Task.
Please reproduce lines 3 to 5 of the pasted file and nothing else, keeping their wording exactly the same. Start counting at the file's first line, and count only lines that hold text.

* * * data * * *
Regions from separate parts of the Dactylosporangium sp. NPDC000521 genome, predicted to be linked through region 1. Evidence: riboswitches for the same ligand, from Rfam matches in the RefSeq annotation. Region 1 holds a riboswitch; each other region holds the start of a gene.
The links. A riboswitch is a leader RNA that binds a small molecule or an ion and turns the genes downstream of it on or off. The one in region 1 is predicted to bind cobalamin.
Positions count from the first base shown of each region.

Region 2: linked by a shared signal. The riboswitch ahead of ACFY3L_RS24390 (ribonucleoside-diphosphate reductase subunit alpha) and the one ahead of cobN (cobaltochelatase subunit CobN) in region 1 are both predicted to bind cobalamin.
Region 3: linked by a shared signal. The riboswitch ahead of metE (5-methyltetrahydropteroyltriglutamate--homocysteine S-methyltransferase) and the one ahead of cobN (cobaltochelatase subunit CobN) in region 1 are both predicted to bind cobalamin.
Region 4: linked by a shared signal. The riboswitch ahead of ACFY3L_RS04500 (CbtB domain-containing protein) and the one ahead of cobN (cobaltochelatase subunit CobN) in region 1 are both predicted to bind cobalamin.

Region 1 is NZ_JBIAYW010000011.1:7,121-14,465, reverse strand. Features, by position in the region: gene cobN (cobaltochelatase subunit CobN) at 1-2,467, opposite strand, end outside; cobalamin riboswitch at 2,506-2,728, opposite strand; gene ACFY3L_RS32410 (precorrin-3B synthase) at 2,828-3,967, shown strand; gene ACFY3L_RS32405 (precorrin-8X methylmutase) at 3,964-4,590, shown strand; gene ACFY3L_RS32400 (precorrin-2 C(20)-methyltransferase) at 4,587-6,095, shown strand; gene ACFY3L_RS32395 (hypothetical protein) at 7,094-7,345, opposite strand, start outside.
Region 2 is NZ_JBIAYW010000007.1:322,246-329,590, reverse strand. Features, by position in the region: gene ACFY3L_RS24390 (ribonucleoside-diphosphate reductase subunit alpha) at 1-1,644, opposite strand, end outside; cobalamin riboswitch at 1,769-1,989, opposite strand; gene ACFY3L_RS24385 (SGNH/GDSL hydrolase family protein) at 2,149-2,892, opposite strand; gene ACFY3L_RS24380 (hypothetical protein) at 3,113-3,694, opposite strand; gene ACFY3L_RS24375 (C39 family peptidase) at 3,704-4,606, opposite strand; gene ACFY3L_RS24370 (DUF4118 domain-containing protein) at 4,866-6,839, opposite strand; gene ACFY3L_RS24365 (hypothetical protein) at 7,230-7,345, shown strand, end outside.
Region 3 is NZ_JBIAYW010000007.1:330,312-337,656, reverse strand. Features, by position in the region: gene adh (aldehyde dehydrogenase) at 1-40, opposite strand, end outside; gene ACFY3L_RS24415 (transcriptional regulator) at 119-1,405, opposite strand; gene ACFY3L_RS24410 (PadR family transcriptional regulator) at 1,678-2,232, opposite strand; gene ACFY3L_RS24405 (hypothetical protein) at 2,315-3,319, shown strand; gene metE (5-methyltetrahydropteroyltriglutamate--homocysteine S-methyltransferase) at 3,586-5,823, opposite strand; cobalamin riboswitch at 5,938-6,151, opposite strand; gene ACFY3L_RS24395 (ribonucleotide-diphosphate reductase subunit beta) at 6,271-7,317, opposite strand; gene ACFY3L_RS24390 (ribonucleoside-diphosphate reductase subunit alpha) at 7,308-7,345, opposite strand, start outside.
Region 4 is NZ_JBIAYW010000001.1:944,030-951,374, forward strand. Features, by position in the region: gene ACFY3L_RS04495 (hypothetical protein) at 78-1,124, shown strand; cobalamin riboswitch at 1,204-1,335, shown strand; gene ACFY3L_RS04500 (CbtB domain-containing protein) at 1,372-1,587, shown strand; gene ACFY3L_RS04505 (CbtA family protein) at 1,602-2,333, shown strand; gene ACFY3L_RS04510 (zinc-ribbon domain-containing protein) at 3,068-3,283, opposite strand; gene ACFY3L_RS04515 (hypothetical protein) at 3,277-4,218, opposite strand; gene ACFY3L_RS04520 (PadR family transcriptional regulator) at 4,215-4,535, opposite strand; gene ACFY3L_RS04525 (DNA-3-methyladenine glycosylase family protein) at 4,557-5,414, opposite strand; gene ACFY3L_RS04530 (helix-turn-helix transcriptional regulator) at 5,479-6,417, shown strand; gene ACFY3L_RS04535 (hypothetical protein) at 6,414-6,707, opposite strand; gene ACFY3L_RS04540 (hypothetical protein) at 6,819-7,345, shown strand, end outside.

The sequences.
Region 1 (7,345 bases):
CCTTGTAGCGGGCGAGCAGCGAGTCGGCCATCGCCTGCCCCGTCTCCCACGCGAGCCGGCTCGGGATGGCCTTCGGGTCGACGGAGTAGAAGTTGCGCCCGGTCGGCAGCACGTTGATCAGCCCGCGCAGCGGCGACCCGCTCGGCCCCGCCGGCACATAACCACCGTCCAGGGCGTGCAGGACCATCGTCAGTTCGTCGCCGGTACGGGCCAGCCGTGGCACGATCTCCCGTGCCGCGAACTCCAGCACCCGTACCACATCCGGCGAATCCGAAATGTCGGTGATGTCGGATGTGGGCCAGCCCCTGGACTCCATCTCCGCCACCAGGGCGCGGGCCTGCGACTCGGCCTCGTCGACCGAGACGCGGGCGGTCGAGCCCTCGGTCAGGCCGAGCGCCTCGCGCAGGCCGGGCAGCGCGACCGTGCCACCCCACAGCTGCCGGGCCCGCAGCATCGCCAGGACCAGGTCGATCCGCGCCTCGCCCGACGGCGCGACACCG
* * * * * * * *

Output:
Positions count from the first base shown of each region.

Region 2: linked by a shared signal. The riboswitch ahead of ACFY3L_RS24390 (ribonucleoside-diphosphate reductase subunit alpha) and the one ahead of cobN (cobaltochelatase subunit CobN) in region 1 are both predicted to bind cobalamin.
Region 3: linked by a shared signal. The riboswitch ahead of metE (5-methyltetrahydropteroyltriglutamate--homocysteine S-methyltransferase) and the one ahead of cobN (cobaltochelatase subunit CobN) in region 1 are both predicted to bind cobalamin.